The general implementation of positive train control, technology designed to stop trains before accidents can occur, will significantly reduce railway liability but is not a cure, experts warn.
The Federal Railroad Authority announced in December that PTC systems – designed to prevent train-to-train collisions, tracks caused by speed, intrusion into established work zones and train movements through gears left in the wrong position – have been widely adopted.
The Agency stated that the technology was operational in all 57,536 required freight and rail transport operations before 31 December 2020, the statutory deadline set by Congress.
But the process took a while. President George W. Bush signed the 2008 Rail Safety Improving Act, which required PTC systems to be fully implemented by December 31
John Anderson, Deputy General Counsel at Metra, Chicago's railroad system, said the technology would have prevented a Metra 2005 track of trains in Chicago due to "The engineer's lack of attention and speeding" in which two people were killed and 200 injured.
Mr. Anderson said the PTC may also have prevented Amtrak tracking in Philadelphia and Washington in 2015 and 2017, respectively, which was attributed to excessive speed.
"It's certainly a step in the right direction when it comes to improving security measures, but it's a new technology," said David Adamczyk, New York – based Vice President of Aspen Insurance Holdings Ltd. "We're just going to monitor what's going on out there with the PTC, and hopefully it does everything that has been said it will do, but at this point it's a wait and see."
about PTC, "says Daniel Bancroft, New York – based North American transportation manager for Willis Towers Watson PLC." The biggest I see is the misconception that trains can go faster now, so we can have fewer trains "and need fewer train cars, which" does not is really true. "
" PTC was installed for security purposes, not necessarily productivity improvement, so I think insurers are happy to see that, "he says. Previously, insurers had to worry about whether a commuter and freight train shared a track, one complied with the PTC and the other did not, and that concern now "largely disappears," he said.
While PTC is helpful, it does not solve all the problems that Metra may encounter, says Anderson.
PTC can be effective for things like controlling a train's speed or preventing it from moving from one track to another due to a misalignment. "But what it will not control is if a truck gets stuck at an intersection," or if a pedestrian is on the track, Anderson said.
A major problem left in the industry is accidents that occur along railway tracks and at railway crossings. A Federal Railroad Administration study released in December found that a motorist is 40 times more likely to be killed in a train accident than in any other type of highway collision. It is said that there were 18,289 vehicle train collisions between 2008 and 2017, which resulted in 2,250 deaths and more than 8,000 injuries.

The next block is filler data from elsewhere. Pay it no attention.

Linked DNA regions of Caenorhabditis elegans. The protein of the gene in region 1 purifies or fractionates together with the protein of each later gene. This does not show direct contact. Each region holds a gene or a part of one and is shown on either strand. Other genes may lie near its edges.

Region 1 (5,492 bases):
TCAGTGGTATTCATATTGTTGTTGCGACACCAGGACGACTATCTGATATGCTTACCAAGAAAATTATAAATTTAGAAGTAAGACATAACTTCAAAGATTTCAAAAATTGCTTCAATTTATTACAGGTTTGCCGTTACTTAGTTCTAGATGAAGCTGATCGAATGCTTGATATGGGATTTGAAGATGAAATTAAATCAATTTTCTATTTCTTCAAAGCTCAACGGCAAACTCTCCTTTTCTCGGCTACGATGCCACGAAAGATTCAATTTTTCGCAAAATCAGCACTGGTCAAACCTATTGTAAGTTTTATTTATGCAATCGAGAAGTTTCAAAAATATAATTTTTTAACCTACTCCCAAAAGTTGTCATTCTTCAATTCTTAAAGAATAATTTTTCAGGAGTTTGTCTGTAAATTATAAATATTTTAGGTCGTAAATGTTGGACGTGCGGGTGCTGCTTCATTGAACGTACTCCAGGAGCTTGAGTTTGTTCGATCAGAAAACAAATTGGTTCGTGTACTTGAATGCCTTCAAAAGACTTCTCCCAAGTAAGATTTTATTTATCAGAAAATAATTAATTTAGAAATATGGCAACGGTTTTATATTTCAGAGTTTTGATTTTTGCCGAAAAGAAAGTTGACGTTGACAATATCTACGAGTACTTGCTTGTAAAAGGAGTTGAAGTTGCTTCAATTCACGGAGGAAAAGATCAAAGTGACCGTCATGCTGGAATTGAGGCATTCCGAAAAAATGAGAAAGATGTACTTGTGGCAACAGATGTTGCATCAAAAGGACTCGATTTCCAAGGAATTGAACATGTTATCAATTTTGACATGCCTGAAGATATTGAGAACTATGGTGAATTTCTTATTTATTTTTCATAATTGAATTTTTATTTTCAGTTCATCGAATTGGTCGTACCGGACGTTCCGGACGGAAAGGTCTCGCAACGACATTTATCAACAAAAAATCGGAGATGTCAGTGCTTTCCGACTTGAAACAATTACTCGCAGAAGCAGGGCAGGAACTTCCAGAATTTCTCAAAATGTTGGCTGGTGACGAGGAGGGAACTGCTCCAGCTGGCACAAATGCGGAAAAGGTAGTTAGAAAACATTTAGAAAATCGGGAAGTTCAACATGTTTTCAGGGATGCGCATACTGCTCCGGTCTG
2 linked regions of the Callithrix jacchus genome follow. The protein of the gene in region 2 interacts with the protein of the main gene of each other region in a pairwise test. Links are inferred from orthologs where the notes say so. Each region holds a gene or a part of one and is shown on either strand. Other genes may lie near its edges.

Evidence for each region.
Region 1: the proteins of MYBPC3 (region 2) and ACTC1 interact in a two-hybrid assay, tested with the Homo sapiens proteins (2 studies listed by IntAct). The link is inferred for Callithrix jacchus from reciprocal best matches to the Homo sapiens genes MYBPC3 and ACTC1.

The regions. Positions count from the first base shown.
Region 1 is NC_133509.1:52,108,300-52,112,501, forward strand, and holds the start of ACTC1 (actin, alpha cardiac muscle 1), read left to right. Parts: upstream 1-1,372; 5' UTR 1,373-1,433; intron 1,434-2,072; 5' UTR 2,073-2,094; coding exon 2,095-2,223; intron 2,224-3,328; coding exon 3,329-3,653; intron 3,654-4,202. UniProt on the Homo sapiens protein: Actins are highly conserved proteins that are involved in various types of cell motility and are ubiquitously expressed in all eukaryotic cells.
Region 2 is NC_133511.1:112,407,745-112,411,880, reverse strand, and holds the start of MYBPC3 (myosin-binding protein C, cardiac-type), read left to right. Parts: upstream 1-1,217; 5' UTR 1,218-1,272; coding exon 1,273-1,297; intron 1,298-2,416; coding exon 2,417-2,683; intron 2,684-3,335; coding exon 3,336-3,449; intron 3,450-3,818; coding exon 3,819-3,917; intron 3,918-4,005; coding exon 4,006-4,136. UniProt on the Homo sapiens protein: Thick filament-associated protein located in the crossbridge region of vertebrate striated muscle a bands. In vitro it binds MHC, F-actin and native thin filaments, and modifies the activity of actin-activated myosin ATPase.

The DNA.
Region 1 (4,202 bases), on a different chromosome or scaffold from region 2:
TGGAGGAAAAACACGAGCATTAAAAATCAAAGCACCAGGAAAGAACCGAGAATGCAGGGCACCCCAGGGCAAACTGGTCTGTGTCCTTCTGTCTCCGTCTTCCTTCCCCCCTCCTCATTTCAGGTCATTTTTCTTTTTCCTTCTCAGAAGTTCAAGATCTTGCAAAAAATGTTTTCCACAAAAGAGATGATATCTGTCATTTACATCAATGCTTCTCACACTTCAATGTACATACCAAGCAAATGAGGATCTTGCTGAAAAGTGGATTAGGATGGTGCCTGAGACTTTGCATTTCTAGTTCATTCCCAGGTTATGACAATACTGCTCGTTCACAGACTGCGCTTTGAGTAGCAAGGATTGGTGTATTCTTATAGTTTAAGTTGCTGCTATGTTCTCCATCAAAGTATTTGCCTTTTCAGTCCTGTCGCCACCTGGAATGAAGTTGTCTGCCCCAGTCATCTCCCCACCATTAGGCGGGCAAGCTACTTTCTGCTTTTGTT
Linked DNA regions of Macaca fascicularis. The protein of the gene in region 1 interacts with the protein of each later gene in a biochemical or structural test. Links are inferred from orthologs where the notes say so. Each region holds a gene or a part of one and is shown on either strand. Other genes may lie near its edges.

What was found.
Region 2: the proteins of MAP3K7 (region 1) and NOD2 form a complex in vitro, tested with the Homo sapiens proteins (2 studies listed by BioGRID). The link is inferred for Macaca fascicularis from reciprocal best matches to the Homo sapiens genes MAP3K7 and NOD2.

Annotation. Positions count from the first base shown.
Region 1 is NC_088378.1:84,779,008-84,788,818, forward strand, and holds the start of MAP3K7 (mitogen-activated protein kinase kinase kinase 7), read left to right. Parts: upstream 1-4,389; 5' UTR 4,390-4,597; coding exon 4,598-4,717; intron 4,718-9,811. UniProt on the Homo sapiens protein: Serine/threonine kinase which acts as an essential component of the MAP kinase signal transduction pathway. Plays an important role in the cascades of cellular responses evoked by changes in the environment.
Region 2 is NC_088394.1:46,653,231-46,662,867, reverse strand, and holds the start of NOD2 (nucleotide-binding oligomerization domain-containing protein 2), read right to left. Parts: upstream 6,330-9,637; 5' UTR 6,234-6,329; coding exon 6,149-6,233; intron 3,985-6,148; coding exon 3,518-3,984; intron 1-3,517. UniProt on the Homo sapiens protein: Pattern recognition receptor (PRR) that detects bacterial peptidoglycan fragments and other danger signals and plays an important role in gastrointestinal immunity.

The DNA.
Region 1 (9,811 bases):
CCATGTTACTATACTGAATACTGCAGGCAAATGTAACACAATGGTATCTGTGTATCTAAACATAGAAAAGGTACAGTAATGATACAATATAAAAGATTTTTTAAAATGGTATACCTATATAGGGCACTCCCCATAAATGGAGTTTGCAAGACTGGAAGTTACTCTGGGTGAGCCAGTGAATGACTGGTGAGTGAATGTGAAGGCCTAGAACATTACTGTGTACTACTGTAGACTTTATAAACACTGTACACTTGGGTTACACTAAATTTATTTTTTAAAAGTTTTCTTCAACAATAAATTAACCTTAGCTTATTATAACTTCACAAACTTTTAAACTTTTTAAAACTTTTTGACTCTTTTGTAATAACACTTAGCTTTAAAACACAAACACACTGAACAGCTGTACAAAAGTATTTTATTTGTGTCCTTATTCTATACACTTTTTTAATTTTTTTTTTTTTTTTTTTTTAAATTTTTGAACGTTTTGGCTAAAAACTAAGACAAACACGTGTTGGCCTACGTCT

The study said that a survey of more than 9,000 intersections "revealed that most drivers did not visually search for trains and did not prepare you to stop, regardless of the type of warning device available and the intersection or environmental conditions at the time of crossing.
It said a better understanding of driver behavior at intersections, which can help through machine learning and artificial intelligence, would help predict situations where drivers are less careful and may be at risk of accidents.
According to Federal Highway Administration, the rail crossings from 2017 onwards were approximately evenly distributed between those with active warning devices, including flashing lights, and gates that sink as a train approaches, and those with passive devices, such as stop signs and "crossbucks", which are X-shaped warning signs
Railway crossings are a problem "because there are many moving parts", in some cases ll a municipality that owns the intersections and in other cases the railroad that owns them and is responsible for their upkeep and maintenance, says Kevin Wood, Monroe, Louisiana-based national director of rail services at Arthur J. Gallagher & Co.
"You are talking about a rather expensive conversation" when it comes to installing fully functional intersections, he said.
Mr. Anderson said that intersection structures and the types of safety devices used have been significantly improved, including fail-safe mechanical devices that prevent intersections.
Mr. Adamczyk said that railways have done an effective job of informing communities about this issue, but there will always be people who will always take a chance to walk around these intersections or gates or blow through the lights and try to beat the train. "
" It's a dangerous situation, but I do not know how you can change human nature, "he said.
“There are situations where railways have been sued for accidents at intersections even where they have complied with local regulations and requirements. There is coverage for these claims in railway policy, of course subject to the policy conditions, says Adamczyk.
Fred Millar, an independent transportation consultant in Arlington, Virginia, said he would like to see trains required to have electronically controlled pneumatic brakes that can stop them at shorter distances.
As of September 2018, the Ministry of Transport repealed a rule from 2015 that required the installation of advanced braking systems on tankers carrying explosive fuels, based on its provision that the costs "would exceed three times the benefits it would provide", according to the department.
Sen. Charles Schumer, D-N.Y., Was among those who opposed the repeal, calling it "absolutely unacceptable" because of security issues.